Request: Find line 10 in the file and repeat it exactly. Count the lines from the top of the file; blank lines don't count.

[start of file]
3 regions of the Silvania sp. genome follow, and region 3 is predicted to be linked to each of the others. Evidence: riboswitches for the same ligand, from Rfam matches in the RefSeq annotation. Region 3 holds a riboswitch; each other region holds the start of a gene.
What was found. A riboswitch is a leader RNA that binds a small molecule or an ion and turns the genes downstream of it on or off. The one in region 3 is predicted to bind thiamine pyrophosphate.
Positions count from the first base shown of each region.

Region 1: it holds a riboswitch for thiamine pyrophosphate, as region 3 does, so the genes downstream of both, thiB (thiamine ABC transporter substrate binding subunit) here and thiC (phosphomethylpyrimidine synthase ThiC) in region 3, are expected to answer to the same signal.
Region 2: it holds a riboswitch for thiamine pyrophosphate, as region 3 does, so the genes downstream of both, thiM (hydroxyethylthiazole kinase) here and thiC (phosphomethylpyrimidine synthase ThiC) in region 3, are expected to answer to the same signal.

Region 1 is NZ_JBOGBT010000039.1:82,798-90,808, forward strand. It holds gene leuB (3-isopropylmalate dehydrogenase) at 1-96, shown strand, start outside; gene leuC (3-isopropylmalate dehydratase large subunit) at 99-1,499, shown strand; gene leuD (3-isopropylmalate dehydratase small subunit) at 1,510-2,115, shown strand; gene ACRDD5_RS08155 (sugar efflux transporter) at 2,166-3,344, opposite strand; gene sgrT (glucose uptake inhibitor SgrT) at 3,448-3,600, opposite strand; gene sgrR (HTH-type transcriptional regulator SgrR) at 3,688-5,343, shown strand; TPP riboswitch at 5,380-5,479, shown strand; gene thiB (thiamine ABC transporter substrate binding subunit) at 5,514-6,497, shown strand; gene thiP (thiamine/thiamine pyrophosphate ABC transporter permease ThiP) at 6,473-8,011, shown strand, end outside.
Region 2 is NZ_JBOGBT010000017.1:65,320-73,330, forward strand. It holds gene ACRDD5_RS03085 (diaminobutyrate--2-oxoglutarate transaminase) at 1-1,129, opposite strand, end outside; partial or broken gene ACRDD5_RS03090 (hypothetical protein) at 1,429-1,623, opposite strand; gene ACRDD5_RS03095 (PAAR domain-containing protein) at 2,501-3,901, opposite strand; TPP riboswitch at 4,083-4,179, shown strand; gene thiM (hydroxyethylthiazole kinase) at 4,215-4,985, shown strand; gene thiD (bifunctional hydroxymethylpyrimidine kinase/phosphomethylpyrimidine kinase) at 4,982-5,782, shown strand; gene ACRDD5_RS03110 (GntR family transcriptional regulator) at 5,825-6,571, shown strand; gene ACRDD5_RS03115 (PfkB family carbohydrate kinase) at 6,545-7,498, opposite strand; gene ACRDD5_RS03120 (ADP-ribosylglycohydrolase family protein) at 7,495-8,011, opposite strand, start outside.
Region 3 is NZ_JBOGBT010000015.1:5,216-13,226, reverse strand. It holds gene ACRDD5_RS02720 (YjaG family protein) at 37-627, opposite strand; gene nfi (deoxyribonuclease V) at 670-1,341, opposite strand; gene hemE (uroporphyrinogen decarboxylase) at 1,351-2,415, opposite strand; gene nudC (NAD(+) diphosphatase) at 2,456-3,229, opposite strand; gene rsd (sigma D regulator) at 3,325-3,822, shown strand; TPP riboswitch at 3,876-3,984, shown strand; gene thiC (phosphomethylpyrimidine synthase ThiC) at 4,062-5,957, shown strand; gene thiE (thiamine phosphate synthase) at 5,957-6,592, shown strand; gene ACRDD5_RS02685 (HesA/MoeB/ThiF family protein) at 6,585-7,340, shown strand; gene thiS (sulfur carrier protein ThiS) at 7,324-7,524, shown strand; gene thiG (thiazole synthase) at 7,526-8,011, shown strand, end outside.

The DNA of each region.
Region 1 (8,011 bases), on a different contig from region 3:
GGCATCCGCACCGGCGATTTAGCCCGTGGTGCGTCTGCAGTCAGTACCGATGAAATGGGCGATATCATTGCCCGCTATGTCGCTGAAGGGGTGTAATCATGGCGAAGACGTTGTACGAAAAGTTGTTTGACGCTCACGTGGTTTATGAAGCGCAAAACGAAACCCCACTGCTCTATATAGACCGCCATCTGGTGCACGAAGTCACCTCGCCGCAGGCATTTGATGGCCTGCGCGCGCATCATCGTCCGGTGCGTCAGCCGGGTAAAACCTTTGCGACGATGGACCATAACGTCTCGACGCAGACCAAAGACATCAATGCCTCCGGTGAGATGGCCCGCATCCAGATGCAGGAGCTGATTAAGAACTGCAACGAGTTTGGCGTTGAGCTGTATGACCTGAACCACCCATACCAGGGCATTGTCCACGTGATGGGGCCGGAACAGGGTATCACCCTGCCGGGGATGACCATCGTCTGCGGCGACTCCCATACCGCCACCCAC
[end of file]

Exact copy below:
Region 1 (8,011 bases), on a different contig from region 3: